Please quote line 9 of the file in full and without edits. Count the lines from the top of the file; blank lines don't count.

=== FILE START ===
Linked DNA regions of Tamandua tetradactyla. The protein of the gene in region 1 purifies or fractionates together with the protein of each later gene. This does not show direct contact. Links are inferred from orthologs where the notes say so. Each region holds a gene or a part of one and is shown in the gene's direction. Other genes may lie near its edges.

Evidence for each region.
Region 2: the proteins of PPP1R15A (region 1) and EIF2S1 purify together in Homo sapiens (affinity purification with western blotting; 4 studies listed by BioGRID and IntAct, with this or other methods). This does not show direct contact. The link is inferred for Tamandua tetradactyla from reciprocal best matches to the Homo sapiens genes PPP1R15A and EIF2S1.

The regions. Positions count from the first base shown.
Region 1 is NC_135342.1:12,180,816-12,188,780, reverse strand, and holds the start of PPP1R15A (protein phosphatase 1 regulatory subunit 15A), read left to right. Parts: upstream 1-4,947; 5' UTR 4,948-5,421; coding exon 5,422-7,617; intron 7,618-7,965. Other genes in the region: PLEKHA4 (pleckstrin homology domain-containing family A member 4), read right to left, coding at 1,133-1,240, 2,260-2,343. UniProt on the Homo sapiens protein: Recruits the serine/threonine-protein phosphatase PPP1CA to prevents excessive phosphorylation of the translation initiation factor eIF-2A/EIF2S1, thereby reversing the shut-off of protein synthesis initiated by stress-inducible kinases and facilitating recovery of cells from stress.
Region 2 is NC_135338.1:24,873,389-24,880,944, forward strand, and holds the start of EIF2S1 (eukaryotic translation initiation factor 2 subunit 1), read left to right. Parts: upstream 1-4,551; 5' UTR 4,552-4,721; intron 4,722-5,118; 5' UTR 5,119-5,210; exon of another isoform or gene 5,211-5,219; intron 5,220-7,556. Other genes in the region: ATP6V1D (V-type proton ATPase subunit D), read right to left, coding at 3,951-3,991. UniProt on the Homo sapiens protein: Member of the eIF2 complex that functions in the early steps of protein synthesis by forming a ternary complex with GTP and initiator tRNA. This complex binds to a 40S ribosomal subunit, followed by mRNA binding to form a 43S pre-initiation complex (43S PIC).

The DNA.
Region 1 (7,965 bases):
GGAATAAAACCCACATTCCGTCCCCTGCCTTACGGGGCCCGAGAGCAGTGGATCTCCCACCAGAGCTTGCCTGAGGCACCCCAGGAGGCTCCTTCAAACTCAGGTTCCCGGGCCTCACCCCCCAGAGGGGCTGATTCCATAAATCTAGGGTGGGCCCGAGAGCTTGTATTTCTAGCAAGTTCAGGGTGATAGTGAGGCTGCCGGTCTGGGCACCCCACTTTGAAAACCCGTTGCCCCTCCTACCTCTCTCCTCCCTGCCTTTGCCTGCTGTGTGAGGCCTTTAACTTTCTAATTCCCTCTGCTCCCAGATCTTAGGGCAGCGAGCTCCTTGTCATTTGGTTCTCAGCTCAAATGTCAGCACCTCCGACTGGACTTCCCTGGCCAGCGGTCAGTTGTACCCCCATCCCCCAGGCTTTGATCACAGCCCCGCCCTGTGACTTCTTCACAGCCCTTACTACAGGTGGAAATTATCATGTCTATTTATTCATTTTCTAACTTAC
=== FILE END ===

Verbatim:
GGAATAAAACCCACATTCCGTCCCCTGCCTTACGGGGCCCGAGAGCAGTGGATCTCCCACCAGAGCTTGCCTGAGGCACCCCAGGAGGCTCCTTCAAACTCAGGTTCCCGGGCCTCACCCCCCAGAGGGGCTGATTCCATAAATCTAGGGTGGGCCCGAGAGCTTGTATTTCTAGCAAGTTCAGGGTGATAGTGAGGCTGCCGGTCTGGGCACCCCACTTTGAAAACCCGTTGCCCCTCCTACCTCTCTCCTCCCTGCCTTTGCCTGCTGTGTGAGGCCTTTAACTTTCTAATTCCCTCTGCTCCCAGATCTTAGGGCAGCGAGCTCCTTGTCATTTGGTTCTCAGCTCAAATGTCAGCACCTCCGACTGGACTTCCCTGGCCAGCGGTCAGTTGTACCCCCATCCCCCAGGCTTTGATCACAGCCCCGCCCTGTGACTTCTTCACAGCCCTTACTACAGGTGGAAATTATCATGTCTATTTATTCATTTTCTAACTTAC